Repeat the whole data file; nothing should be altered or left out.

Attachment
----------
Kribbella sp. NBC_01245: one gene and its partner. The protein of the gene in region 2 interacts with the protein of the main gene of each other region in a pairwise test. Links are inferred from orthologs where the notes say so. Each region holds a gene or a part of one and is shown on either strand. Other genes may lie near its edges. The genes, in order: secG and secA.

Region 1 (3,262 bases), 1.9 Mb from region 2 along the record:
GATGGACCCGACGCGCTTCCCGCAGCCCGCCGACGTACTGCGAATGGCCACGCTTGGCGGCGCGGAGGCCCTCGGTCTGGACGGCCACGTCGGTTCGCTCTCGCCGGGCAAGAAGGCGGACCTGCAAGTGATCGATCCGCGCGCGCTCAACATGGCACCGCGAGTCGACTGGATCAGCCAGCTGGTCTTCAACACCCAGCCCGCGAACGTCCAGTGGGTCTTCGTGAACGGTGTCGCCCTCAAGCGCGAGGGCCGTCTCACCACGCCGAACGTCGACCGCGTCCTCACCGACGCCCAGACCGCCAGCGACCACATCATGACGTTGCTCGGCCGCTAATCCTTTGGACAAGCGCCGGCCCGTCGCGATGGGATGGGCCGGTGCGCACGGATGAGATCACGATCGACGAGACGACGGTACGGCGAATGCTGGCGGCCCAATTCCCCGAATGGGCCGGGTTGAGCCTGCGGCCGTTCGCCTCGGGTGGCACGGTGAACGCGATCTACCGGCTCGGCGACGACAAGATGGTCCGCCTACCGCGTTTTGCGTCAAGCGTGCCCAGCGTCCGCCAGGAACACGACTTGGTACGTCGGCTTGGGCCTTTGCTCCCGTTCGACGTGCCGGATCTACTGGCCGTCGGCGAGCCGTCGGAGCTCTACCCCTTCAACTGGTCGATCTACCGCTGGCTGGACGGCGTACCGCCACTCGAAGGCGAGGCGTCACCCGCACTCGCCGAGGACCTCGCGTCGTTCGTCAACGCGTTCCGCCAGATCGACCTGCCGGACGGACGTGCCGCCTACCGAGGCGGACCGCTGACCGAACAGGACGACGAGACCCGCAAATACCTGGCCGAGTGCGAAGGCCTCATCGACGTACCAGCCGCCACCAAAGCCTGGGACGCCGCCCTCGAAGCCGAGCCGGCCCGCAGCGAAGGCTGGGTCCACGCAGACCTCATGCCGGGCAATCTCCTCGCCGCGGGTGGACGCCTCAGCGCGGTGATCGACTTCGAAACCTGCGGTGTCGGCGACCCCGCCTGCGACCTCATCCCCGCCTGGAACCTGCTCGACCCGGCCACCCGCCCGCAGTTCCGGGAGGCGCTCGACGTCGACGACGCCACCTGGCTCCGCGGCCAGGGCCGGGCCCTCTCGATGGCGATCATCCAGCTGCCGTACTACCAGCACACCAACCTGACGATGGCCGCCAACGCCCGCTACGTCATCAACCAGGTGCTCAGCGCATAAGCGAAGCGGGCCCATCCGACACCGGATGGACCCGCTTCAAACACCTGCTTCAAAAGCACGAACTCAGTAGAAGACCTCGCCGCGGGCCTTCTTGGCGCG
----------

Kribbella sp. NBC_01245: one gene and its partner. The protein of the gene in region 2 interacts with the protein of the main gene of each other region in a pairwise test. Links are inferred from orthologs where the notes say so. Each region holds a gene or a part of one and is shown on either strand. Other genes may lie near its edges. The genes, in order: secG and secA.

Region 1 (3,262 bases), 1.9 Mb from region 2 along the record:
GATGGACCCGACGCGCTTCCCGCAGCCCGCCGACGTACTGCGAATGGCCACGCTTGGCGGCGCGGAGGCCCTCGGTCTGGACGGCCACGTCGGTTCGCTCTCGCCGGGCAAGAAGGCGGACCTGCAAGTGATCGATCCGCGCGCGCTCAACATGGCACCGCGAGTCGACTGGATCAGCCAGCTGGTCTTCAACACCCAGCCCGCGAACGTCCAGTGGGTCTTCGTGAACGGTGTCGCCCTCAAGCGCGAGGGCCGTCTCACCACGCCGAACGTCGACCGCGTCCTCACCGACGCCCAGACCGCCAGCGACCACATCATGACGTTGCTCGGCCGCTAATCCTTTGGACAAGCGCCGGCCCGTCGCGATGGGATGGGCCGGTGCGCACGGATGAGATCACGATCGACGAGACGACGGTACGGCGAATGCTGGCGGCCCAATTCCCCGAATGGGCCGGGTTGAGCCTGCGGCCGTTCGCCTCGGGTGGCACGGTGAACGCGATCTACCGGCTCGGCGACGACAAGATGGTCCGCCTACCGCGTTTTGCGTCAAGCGTGCCCAGCGTCCGCCAGGAACACGACTTGGTACGTCGGCTTGGGCCTTTGCTCCCGTTCGACGTGCCGGATCTACTGGCCGTCGGCGAGCCGTCGGAGCTCTACCCCTTCAACTGGTCGATCTACCGCTGGCTGGACGGCGTACCGCCACTCGAAGGCGAGGCGTCACCCGCACTCGCCGAGGACCTCGCGTCGTTCGTCAACGCGTTCCGCCAGATCGACCTGCCGGACGGACGTGCCGCCTACCGAGGCGGACCGCTGACCGAACAGGACGACGAGACCCGCAAATACCTGGCCGAGTGCGAAGGCCTCATCGACGTACCAGCCGCCACCAAAGCCTGGGACGCCGCCCTCGAAGCCGAGCCGGCCCGCAGCGAAGGCTGGGTCCACGCAGACCTCATGCCGGGCAATCTCCTCGCCGCGGGTGGACGCCTCAGCGCGGTGATCGACTTCGAAACCTGCGGTGTCGGCGACCCCGCCTGCGACCTCATCCCCGCCTGGAACCTGCTCGACCCGGCCACCCGCCCGCAGTTCCGGGAGGCGCTCGACGTCGACGACGCCACCTGGCTCCGCGGCCAGGGCCGGGCCCTCTCGATGGCGATCATCCAGCTGCCGTACTACCAGCACACCAACCTGACGATGGCCGCCAACGCCCGCTACGTCATCAACCAGGTGCTCAGCGCATAAGCGAAGCGGGCCCATCCGACACCGGATGGACCCGCTTCAAACACCTGCTTCAAAAGCACGAACTCAGTAGAAGACCTCGCCGCGGGCCTTCTTGGCGCG